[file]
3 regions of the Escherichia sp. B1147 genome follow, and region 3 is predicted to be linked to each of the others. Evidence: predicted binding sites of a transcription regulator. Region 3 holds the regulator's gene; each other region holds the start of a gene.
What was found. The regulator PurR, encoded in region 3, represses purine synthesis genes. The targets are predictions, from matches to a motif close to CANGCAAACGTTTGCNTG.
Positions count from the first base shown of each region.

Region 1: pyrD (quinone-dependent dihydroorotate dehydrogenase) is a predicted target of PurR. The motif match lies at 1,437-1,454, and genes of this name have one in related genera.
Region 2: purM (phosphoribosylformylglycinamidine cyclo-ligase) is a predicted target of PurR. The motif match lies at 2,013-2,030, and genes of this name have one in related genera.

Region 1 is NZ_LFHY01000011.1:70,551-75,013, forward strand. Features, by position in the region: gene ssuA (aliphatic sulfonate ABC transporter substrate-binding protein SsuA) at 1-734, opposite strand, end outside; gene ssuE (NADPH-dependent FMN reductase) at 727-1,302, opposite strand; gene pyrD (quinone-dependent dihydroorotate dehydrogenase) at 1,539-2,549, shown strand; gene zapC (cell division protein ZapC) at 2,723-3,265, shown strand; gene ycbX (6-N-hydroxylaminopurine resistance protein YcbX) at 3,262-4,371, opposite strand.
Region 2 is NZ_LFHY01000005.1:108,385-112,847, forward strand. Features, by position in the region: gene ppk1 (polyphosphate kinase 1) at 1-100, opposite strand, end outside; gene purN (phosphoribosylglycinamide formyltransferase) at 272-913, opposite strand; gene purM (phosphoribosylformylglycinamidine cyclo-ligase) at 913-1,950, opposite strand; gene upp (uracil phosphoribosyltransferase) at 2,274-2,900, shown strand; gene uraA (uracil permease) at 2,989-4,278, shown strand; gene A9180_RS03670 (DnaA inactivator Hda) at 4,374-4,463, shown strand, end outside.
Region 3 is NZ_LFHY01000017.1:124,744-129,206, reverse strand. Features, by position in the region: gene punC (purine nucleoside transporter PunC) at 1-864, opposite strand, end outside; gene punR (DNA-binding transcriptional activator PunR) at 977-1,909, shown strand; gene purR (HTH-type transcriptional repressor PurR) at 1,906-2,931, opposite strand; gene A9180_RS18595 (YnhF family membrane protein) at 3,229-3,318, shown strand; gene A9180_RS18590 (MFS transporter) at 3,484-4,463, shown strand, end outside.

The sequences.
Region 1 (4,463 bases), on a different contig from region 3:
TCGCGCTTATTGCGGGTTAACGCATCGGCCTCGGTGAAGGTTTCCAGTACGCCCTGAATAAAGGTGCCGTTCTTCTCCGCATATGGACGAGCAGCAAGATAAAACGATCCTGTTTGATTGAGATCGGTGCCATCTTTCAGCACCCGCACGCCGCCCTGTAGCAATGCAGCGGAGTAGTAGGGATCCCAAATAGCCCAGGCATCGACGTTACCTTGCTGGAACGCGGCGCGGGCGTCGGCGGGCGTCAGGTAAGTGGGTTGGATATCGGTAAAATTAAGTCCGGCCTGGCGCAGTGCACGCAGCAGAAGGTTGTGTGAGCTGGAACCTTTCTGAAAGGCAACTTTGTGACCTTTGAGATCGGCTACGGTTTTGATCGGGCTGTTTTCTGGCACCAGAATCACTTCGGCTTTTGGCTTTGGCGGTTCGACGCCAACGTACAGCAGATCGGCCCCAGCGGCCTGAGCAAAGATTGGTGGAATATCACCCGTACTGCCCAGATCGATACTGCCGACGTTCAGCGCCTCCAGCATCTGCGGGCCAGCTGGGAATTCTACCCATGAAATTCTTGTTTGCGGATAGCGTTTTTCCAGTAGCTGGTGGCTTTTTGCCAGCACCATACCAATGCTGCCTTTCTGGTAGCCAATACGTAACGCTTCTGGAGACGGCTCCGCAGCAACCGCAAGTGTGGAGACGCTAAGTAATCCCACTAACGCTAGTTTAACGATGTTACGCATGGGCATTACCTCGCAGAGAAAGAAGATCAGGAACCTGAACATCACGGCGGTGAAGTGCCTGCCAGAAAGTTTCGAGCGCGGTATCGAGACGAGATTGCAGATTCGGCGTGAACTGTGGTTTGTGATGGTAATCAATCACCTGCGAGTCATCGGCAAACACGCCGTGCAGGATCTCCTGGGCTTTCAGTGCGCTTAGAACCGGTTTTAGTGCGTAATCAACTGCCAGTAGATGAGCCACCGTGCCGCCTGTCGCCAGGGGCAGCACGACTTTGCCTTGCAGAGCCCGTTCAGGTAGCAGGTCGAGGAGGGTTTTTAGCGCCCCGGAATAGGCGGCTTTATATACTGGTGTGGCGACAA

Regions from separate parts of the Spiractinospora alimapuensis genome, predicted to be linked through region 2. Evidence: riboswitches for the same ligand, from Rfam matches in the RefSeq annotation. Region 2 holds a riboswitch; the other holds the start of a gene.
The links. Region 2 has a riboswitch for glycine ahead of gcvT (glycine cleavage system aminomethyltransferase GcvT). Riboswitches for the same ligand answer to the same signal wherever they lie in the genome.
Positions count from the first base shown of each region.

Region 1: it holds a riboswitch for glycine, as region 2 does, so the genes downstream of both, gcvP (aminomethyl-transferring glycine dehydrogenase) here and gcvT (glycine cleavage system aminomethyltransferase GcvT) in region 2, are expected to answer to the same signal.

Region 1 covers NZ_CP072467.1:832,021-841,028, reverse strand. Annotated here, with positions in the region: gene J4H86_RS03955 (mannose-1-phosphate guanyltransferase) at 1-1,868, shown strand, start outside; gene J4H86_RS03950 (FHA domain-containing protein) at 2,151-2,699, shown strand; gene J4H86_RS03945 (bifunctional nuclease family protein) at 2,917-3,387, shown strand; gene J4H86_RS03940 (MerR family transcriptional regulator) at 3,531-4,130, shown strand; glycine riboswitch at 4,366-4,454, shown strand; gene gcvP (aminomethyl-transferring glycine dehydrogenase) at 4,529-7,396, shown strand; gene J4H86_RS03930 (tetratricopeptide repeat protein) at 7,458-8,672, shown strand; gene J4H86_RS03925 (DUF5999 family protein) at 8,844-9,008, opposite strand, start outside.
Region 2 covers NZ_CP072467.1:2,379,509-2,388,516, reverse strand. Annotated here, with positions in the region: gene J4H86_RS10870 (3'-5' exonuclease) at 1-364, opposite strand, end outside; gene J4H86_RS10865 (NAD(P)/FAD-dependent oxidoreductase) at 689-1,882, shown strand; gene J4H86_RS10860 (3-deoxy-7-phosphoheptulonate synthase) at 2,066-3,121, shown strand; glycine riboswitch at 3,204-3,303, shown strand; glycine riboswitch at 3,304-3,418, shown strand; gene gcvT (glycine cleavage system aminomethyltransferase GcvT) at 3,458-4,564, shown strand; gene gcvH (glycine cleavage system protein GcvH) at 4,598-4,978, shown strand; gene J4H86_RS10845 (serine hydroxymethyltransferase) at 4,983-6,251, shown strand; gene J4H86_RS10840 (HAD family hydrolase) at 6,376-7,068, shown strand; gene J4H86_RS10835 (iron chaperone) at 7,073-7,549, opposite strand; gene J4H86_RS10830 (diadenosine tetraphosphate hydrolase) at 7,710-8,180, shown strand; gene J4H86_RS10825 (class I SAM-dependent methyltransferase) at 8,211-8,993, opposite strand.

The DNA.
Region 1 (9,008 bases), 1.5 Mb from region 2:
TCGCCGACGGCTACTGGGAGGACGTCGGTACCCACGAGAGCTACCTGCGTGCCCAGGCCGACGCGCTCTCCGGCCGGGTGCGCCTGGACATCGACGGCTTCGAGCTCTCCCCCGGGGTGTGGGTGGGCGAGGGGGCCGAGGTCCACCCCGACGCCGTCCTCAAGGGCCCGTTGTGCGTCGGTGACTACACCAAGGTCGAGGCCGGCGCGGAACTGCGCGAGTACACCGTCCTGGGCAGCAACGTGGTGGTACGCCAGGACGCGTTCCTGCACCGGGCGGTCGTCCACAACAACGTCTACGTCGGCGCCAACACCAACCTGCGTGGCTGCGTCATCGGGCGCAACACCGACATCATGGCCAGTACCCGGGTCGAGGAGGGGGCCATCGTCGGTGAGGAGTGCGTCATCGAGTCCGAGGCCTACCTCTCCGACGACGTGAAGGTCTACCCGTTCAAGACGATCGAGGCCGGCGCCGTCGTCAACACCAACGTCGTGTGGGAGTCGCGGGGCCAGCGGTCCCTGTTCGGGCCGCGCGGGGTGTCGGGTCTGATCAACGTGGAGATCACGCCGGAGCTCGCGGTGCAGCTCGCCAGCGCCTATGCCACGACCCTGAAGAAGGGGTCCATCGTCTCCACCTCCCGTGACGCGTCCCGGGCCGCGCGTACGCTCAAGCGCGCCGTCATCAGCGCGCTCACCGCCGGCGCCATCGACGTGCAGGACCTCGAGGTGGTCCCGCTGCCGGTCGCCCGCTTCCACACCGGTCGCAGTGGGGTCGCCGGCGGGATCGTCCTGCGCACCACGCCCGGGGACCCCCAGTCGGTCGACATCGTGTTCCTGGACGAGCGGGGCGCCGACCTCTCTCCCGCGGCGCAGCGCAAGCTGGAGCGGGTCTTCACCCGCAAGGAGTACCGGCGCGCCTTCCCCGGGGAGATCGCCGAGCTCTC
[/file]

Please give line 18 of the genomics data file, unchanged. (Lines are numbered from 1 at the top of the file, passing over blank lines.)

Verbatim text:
The DNA.